Bullying Prevention in Schools Starts with Social-Emotional Learning
Bullying has been acknowledged as a problem in schools for several decades. Recent media attention to the issue has thrust bullying into the forefront of many legislators’, educators’, and parents’ minds. In response to media attention and heightened concern on the part of lawmakers, educators, and families, research in this field has been burgeoning as well. Results from studies have taught us not only about the rates of bullying, but a great deal about the characteristics of both children who bully and those who are targeted.
Although many approaches have been developed to curb bullying, only a few programs have been shown to be effective in rigorous evaluations. Faced with increasing pressure from parents, community members, and district and state mandates, schools are struggling to figure out how best to address the issue of bullying and provide safe and respectful learning environments for all students.
Effective bullying prevention requires a multi-pronged effort. School staff need to have appropriate policies and procedures in place and need to know the right way to work with students involved in bullying. But another critically important part of tackling the problem is focusing on developing the social-emotional skills of children. These skills enable children to be socially competent citizens within the school environment and help build an overall positive climate within the school. Attention to these skills will support the development of healthier, happier children who are ready to learn and contribute to a safer environment.
Serious Problem with Serious Consequences
Bullying is intentional negative behavior that is repeated and involves an imbalance of social or physical power.
Because bullying inherently involves social relationships it affects all participants involved: the child being bullied, the child doing the bullying, and the bystanders. No one would question that bullying is harmful to those that are victimized. Recent reports estimate that about 20% of children are victims of bullying at school.
Paying attention to victims of bullying is important, because students who are bullied report having more physical health complaints and engage in higher levels of problem behavior, such as smoking and drinking. In addition, students who are bullied can suffer negative effects that last into adulthood, including depression, anxiety, sadness, and loneliness. What may be more surprising is that those who are doing the bullying also suffer. Students who bully others are at higher risk for a wide range of problems including abusing alcohol and other drugs, getting into fights, and doing poorly academically. And like victims of bullying, children who bully are at higher risk of having problems into adulthood, such as criminal convictions and substance use.These are disturbing consequences, given that recent reports estimate that about 13% of children in schools are directly engaging in bullying.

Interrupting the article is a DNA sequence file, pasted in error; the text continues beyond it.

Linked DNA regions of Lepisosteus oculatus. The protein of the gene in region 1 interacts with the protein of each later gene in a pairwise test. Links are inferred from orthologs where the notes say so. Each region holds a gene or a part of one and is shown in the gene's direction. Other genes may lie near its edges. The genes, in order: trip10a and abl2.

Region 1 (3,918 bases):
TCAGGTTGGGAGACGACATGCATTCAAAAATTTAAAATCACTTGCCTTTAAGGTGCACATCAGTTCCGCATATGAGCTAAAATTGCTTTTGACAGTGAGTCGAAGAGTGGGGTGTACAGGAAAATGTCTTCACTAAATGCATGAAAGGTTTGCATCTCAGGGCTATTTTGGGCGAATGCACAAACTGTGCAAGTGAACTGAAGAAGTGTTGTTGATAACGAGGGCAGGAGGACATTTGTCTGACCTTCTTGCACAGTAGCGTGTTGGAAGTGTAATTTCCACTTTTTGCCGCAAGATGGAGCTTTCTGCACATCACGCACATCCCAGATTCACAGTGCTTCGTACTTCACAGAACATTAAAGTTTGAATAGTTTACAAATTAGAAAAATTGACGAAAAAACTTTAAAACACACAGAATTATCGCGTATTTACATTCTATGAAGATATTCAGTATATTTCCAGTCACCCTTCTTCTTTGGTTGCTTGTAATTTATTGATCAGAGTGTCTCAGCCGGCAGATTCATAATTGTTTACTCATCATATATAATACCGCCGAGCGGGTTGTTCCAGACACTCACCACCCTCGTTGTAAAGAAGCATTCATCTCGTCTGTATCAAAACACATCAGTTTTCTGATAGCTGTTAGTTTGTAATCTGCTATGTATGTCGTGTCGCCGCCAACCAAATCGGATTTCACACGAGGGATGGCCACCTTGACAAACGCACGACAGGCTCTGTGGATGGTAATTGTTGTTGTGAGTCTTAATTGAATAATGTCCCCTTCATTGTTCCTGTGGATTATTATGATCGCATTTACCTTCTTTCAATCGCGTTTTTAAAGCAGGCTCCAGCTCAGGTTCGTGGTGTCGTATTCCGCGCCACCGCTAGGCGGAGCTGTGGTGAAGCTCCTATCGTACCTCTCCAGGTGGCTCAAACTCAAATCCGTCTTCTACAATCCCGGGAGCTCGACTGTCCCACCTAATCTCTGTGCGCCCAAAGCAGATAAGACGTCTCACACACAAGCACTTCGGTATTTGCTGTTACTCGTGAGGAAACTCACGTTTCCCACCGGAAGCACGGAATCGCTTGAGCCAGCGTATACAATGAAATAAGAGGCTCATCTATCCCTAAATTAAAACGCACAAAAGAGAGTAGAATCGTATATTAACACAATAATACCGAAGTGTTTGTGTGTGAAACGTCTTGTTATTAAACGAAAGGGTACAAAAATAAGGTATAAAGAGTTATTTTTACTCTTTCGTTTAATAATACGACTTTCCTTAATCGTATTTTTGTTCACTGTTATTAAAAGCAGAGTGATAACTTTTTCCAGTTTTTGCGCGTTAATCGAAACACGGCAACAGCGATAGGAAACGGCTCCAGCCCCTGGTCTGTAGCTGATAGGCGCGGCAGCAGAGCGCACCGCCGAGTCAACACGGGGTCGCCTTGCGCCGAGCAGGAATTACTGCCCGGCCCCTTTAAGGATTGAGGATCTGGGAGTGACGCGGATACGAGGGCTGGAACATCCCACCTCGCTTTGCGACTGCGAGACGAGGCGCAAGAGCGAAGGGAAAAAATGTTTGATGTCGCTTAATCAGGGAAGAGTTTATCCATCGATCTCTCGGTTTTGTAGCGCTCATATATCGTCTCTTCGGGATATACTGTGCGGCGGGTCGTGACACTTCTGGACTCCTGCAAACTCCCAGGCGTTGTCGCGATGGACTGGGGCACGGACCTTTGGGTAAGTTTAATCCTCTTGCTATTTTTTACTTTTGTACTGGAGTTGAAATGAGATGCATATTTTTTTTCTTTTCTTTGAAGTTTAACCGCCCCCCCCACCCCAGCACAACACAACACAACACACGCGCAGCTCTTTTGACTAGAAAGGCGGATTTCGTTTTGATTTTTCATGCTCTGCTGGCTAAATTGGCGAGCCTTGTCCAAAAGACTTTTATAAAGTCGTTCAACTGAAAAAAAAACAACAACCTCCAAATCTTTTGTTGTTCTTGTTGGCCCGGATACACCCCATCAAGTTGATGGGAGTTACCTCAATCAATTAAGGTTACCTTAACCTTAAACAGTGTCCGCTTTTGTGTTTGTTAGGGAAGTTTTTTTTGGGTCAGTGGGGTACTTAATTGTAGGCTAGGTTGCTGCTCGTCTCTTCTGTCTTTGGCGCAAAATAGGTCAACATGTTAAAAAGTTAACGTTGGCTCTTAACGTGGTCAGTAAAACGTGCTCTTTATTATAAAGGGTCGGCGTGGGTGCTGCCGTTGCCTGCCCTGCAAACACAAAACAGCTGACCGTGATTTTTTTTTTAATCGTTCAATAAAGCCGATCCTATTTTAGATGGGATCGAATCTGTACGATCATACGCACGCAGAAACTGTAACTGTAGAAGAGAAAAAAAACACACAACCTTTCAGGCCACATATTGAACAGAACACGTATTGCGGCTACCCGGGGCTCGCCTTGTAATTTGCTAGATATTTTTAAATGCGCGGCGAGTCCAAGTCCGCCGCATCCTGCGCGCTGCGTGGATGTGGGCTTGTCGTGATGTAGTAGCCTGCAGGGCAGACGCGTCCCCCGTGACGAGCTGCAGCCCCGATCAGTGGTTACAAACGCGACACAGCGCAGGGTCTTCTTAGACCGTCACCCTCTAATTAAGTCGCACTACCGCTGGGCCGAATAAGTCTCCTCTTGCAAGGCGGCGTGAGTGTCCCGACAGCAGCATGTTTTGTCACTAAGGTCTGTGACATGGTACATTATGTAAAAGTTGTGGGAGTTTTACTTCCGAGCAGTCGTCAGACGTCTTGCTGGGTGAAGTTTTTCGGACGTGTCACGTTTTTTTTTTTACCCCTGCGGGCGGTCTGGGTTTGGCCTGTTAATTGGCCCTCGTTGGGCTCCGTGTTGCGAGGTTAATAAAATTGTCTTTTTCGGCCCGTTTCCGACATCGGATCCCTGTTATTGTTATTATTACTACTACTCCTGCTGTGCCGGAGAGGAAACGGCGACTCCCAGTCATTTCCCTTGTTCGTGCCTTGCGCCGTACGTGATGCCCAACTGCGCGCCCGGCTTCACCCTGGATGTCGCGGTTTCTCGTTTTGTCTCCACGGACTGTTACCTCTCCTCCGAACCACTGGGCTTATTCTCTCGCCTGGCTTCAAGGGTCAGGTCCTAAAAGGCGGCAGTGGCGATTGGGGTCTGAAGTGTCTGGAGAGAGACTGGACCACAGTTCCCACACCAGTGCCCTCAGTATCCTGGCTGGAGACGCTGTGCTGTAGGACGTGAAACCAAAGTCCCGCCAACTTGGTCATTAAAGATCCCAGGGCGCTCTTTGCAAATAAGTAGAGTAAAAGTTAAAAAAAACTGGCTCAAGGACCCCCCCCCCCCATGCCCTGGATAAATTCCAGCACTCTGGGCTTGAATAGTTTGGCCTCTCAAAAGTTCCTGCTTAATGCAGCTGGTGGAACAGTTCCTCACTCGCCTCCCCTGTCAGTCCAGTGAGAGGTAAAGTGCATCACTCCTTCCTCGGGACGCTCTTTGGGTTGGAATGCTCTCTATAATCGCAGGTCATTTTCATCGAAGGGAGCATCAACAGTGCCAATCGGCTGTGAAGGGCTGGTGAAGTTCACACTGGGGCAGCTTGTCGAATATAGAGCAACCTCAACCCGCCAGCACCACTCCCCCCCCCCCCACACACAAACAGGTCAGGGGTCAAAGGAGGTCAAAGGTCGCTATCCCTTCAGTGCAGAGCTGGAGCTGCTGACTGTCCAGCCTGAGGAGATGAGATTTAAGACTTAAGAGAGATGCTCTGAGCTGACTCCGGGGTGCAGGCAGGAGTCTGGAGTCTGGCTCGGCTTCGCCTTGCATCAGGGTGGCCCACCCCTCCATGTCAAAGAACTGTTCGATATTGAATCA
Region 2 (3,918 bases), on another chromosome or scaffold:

Another group of students affected by bullying is bystanders (students who witness bullying). Bullying rarely happens in isolated corners of the school where no one is watching. It often happens in very open places in front of other students. And with greater use of technology, bullying can happen in very public forums. In fact, bystanders make up the largest group of students affected by bullying in school, with 71% of students saying they have witnessed bullying within the last month. 6 out of 10 children witness at least one bullying incident in school a day. The high number of children who witness bullying is disturbing, given that bystanders are also found to exhibit negative consequences. Research shows that students who witness bullying as bystanders also suffer increased use of tobacco, alcohol, or other drugs, have increased mental health problems, and are more likely to miss or skip school.
Why Do Schools Need to Act?
Although bullying can occur anywhere, most reported bullying happens in school. Bullying can greatly affect the school environment and hinder students’ academic success. Bullying can lower academic achievement, influence school attendance, and even contribute to higher dropout rates. And remember, academic achievement is lower for all students involved in bullying: those who are victimized, those who bully, and those who witness bullying.
Many schools recognize the need to address bullying. They have developed and put into place policies and procedures that outline actions to take against it and have trained their staff in how to respond effectively to reports of bullying. These efforts at the adult level are important and necessary in setting the groundwork for promoting a safe and positive climate for students. However, more needs to be done to effect change in students’ behaviors. Focusing on student behavior not only affects healthy development of the individual, it will also contribute to an overall positive school environment.
What Can Schools Do?
Several bullying prevention programs exist. However, schools need to be careful about which program they adopt. Some programs are not supported by research evidence that they are effective in dealing with bullying. Research is clear that the best approach to bullying prevention is a comprehensive effort that addresses factors at the school, staff, and child level. We know a lot about how student social dynamics and social-emotional skills predict behavior of those who bully and their targets. We understand that bullying is typically a group phenomenon that involves multiple aspects of social relationships. Many students bully for social reasons and use bullying effectively to gain status. Victims of bullying tend to be socially withdrawn and lack positive self-concepts.8 Bystanders often report feeling guilt and Students who are bullied can suffer negative effects that last into adulthood, including depression, anxiety, sadness, and loneliness.